The second context of the alarm bells had to do with feeling uncomfortable hearing messianic verdicts from Salman regarding my father until maybe last year, to the extent that I felt a need to discount the faith in autocracy as being able to deliver on all fronts. As Joel Polodny (current Dean at Yale, former OB professor at GSB) put it, “In the short term, performance can almost always be enhanced by foregoing logic of person and emphasizing logic of position. In the long term however, logic of person (read: vision) facilitates accountability, flexibility, and motivation. Leadership depends on a balance.? I was a bit disappointed when a picture of Salman and my father that I had taken some years back when Salman met me in Pindi appeared on Junoon’s website (http://www.junoon.com/news_archive2003.htm). Although Salman had asked for the picture, he had not indicated that it would go on the website, let alone also be credited to me publicly! In any case, I reconciled with that as no big deal.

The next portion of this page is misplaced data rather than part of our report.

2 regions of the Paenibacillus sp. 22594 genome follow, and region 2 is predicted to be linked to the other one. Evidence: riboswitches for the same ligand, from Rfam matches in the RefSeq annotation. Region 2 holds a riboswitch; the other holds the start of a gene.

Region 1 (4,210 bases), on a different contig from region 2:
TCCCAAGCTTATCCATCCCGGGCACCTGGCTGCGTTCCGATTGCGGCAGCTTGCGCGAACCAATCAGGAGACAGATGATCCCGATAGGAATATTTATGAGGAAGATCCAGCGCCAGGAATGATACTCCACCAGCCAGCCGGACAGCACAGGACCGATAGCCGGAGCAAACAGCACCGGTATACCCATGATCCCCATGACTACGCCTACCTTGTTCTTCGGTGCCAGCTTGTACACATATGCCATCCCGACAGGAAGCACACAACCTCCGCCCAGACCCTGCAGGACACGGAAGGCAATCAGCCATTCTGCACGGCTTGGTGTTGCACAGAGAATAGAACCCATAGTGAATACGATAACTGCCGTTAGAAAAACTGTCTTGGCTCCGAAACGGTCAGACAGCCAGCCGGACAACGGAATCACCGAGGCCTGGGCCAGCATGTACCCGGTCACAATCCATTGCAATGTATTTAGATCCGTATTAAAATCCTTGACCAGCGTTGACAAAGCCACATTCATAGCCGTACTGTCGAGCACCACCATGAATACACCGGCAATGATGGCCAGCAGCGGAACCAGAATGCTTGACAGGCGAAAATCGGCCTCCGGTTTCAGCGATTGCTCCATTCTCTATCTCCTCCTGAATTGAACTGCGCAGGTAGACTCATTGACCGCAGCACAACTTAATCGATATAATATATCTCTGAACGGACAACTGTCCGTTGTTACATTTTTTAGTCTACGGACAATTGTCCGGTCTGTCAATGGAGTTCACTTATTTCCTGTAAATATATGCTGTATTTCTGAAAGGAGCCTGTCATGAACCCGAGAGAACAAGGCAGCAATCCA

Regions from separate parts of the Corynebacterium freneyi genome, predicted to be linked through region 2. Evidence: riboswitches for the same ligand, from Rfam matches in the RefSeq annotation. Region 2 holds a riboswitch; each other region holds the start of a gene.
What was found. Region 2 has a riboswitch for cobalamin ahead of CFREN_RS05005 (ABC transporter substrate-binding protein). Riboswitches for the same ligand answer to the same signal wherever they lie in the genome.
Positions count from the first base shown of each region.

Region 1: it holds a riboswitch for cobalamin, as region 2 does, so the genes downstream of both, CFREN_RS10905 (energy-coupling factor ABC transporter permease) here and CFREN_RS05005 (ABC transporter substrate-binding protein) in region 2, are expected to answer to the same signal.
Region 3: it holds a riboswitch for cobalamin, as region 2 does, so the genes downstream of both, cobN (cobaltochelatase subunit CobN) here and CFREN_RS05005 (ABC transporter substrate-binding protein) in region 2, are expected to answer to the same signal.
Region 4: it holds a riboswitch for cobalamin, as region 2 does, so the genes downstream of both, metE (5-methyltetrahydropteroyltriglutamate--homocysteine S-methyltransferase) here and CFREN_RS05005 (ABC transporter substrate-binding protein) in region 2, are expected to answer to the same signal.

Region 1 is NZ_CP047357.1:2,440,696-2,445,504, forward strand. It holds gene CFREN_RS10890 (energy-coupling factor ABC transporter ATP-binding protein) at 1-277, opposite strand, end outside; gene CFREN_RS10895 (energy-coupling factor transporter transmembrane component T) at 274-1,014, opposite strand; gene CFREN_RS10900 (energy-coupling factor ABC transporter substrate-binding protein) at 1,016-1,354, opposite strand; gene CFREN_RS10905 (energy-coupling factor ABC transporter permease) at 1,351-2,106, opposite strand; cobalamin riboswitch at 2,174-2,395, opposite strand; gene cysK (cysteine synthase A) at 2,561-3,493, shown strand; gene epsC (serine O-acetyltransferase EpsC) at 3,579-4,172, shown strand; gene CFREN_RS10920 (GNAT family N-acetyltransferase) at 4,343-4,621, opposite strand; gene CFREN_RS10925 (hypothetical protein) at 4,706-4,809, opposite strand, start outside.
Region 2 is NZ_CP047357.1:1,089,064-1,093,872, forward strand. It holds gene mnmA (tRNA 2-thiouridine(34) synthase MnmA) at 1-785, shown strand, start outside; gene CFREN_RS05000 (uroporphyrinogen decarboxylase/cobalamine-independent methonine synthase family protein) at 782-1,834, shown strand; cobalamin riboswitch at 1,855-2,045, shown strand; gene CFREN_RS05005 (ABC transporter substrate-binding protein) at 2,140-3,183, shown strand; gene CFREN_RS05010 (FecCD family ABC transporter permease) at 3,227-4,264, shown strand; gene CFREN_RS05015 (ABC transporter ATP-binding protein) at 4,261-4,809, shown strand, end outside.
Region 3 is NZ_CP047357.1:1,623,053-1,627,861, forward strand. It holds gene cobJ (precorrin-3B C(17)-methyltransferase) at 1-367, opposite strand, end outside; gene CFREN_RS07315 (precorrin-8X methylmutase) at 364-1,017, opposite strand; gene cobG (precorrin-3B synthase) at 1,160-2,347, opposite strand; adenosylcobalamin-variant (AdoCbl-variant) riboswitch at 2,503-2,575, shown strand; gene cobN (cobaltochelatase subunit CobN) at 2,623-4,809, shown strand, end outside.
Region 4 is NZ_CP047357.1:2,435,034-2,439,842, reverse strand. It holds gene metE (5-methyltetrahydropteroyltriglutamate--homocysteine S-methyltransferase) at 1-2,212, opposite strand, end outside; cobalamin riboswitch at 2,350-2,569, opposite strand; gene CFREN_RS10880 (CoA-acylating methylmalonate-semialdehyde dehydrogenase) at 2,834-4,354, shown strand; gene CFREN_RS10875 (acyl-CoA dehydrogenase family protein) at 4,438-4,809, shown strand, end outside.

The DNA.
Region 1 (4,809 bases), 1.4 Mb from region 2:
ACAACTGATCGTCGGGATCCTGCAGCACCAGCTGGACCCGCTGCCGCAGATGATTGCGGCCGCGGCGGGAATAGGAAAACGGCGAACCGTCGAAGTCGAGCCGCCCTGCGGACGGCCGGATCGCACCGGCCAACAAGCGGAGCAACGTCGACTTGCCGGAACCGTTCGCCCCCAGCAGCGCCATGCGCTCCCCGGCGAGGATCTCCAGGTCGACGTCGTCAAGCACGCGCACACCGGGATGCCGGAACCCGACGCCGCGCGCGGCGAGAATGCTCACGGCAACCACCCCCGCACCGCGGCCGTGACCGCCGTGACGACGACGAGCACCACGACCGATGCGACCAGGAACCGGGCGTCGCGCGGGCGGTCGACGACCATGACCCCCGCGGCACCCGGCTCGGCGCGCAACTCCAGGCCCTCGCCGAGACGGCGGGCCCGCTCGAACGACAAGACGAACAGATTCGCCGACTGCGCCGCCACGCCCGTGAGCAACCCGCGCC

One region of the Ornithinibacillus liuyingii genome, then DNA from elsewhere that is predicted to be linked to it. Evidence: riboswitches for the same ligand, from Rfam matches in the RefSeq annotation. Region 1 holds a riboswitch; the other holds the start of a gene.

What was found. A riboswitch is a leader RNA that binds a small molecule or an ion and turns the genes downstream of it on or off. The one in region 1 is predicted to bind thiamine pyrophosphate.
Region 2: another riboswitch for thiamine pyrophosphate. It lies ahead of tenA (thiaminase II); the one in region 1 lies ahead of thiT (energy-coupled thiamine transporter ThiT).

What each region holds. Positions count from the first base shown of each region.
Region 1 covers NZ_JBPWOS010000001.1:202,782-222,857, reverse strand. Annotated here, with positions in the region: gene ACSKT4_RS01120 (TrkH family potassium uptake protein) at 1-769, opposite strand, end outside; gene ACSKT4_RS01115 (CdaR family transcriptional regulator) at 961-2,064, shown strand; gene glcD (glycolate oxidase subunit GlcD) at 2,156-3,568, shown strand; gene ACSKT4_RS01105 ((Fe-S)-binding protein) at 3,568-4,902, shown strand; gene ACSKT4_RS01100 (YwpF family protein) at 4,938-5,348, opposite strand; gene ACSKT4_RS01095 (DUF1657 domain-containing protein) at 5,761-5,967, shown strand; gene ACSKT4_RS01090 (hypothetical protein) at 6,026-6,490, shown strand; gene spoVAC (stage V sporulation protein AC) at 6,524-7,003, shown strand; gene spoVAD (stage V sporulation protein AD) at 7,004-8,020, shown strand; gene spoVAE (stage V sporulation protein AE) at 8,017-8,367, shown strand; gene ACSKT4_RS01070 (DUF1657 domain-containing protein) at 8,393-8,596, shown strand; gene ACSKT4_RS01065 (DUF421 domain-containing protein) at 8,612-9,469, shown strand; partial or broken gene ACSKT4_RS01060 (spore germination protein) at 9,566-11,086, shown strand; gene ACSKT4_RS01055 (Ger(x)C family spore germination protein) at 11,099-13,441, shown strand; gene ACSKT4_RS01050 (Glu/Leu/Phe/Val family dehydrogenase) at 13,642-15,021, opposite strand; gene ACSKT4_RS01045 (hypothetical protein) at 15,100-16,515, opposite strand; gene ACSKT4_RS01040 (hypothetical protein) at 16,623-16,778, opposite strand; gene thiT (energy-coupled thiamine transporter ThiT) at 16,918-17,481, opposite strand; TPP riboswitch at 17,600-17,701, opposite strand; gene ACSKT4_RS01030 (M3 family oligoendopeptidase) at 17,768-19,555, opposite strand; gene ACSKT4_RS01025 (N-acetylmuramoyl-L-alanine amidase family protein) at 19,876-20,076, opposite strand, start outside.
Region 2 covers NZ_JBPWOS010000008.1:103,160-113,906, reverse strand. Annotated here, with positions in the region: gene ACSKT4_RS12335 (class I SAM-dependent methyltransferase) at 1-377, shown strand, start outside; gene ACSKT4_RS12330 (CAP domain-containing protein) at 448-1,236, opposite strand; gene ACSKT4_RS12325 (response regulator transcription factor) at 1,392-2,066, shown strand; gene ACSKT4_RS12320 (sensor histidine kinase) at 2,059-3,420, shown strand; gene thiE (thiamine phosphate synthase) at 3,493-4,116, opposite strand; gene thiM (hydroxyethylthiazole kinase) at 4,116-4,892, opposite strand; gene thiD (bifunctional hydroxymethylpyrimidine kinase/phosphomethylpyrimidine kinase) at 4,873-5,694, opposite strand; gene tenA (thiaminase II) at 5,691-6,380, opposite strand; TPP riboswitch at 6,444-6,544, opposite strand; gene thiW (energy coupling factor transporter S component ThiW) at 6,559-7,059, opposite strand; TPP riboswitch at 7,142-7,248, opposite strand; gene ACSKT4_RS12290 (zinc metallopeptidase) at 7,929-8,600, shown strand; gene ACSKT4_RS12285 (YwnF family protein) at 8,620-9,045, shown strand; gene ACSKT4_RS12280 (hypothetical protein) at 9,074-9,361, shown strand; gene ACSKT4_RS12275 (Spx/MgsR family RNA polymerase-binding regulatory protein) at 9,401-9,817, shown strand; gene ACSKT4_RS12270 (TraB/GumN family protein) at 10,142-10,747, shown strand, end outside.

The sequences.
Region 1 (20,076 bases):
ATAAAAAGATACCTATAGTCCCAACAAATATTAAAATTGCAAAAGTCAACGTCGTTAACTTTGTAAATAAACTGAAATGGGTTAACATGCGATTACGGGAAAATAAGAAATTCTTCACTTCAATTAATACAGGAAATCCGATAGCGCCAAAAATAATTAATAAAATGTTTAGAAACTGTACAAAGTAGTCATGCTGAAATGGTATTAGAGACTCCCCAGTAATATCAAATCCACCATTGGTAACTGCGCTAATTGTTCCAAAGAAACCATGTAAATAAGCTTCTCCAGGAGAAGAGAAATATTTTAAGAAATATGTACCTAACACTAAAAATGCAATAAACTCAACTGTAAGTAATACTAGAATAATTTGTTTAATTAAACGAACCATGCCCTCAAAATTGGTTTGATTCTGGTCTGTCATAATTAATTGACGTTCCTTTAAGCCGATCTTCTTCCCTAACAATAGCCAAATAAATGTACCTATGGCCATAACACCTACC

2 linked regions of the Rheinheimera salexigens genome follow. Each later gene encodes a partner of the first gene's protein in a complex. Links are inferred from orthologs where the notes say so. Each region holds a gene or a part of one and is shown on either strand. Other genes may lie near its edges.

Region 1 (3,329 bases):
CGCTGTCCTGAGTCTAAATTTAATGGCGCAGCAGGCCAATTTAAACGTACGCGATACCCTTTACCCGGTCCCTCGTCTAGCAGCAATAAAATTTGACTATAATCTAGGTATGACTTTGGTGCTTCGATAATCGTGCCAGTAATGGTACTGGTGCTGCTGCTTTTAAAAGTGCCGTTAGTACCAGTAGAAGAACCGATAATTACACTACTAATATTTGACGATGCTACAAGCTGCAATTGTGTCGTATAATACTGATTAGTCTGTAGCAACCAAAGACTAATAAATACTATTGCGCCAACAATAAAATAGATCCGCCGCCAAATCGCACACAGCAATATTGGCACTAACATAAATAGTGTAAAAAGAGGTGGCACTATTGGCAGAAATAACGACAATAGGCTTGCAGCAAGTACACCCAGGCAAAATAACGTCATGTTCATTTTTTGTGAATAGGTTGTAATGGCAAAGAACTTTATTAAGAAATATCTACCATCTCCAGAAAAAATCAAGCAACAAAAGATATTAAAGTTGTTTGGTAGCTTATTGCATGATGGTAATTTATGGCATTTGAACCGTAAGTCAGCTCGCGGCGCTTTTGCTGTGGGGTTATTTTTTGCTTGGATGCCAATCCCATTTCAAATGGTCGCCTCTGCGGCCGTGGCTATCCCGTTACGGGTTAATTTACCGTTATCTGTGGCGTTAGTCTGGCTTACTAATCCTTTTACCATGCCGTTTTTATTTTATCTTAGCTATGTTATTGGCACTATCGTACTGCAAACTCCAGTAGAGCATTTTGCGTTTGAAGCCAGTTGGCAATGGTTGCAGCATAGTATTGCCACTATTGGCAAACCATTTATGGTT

This year though, has left me truly disappointed and hurt. If Salman feels the need to neutralize the burden of prior public contact with my father with his venomous rhetoric, I find it not just unjust but truly unfair. Looking back today, I am unable to decipher whether his motivation for prior public overtures towards my father were selfless or selfish in nature. I told him just last month in Calgary (at the Mystical Journey Tour: http://www.theismaili.org/he2-3.htm) the difference between him and Bono is that Bono wouldn’t post a picture with Bush on his own website, even if he sees the President as an instrument of change and not the personification of it.
No one is perfect, I realize. However to the extent one can, one must try to reduce one’s integrity gap which someone defined aptly as the difference between lived values and stated values.
Response by Salman Ahmed to Bilal Musharraf